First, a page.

Happy first week of Summer.  It's here, and with it brings what looks like a different share this week- More color, more weight, and an ever increasing variety of items.  Here on the farm we are swamped- both literally and figuratively.  Lots of rain and lots of work.  We are eagerly awaiting a dry spell so we can make more beds, but until then, we will have plenty to do.  The first tomatoes are starting to show some color, and the pepper plants are filling with little green peppers.  Green Beans are hanging on the plants, and sweet corn is pushing tassels.  Oh summer- you are filled with wonderful things! ~Deb

This Week's Extras: Cherries (from Hillside Orchard- see description of growing practices below), Strawberries (the last few), Frozen Pasture Raised Chicken and Eggs, Honey, Olive Oil, etc.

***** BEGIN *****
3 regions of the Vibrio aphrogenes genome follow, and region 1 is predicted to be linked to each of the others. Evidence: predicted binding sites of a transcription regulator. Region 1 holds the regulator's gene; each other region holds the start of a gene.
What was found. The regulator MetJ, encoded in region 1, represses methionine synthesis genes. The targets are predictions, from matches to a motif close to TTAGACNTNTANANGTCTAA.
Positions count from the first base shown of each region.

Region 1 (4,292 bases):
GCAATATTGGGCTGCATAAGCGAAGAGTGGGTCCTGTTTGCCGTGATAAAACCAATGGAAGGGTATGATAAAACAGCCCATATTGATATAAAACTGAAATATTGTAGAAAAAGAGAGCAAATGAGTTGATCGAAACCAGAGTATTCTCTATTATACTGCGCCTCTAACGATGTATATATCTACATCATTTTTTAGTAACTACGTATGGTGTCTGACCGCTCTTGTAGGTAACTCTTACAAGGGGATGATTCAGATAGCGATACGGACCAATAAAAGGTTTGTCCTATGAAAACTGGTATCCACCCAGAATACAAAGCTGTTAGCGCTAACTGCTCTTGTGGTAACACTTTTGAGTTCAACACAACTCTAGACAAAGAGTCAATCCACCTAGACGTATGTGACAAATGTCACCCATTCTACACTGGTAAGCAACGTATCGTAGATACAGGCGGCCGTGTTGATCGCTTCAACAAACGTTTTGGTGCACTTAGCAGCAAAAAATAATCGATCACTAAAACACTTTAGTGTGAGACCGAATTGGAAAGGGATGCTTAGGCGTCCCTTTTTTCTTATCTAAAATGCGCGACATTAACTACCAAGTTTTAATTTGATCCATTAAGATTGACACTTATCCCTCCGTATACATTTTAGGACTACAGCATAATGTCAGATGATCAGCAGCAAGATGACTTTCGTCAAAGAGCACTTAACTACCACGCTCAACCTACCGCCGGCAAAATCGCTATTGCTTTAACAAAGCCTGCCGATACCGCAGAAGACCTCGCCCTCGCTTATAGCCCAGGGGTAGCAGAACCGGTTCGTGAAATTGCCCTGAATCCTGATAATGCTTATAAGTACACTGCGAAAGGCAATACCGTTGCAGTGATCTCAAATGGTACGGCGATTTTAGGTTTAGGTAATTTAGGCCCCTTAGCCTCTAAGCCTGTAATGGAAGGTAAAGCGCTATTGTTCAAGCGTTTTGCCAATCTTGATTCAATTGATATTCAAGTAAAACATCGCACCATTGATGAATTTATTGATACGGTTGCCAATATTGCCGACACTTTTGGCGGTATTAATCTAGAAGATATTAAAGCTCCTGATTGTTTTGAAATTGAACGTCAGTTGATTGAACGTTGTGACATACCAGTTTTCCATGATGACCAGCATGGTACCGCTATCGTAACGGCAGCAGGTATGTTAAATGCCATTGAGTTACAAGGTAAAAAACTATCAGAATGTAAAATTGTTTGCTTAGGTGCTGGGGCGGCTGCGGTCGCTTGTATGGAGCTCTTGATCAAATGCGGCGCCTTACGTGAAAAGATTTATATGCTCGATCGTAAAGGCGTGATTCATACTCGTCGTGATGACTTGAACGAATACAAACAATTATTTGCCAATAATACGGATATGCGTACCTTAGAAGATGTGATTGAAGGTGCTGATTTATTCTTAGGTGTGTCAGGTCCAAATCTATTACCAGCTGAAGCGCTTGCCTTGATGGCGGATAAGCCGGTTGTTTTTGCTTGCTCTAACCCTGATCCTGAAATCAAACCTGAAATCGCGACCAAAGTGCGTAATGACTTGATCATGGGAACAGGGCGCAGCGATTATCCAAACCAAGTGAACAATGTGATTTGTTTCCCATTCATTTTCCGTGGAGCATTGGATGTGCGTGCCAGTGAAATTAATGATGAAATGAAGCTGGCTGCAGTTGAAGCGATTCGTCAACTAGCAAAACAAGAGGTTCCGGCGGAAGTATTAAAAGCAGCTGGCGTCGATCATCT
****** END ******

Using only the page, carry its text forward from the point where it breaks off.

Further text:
Opportunities for Fruit! This season we will be offering fruit grown by our friends at Hillside Orchard as they have it ripen.  They are just starting to get their orchard established, and we excited to have this chance. This week we will have some of their cherries for sale, and later this season, plums, peaches, and apples. Below is a description of their growing practices and goals:

Hillside Orchard
11646 Stage Road
McClure, PA 17841

Owned and Operated by Iddo and Linda Hostetler

For sale in order of season: cherries, plums, peaches, and apples

All fruit is grown using sustainable methods, with the goal of eventually using all organic
practices. Soil fertility is maintained with natural materials and manure. No herbicides are used for weed and grass control. That's all done by horse­drawn ground­ driven mowers and hand­swung weed whackers. No “restricted use”pesticides, which require an applicator license are used; though on occasion, “softer” chemical pesticides are applied. Dormant oil sprays, beneficial insects, neem oil and sea weed (kelp) are used for their plant health benefits and the suppression of insect pests. Harvests are made when fruit is fully ripe to provide our customers with the best flavor!

Our Goal:To produce quality, nutrient-dense fruit having acceptable appearance.

 Recipe Ideas: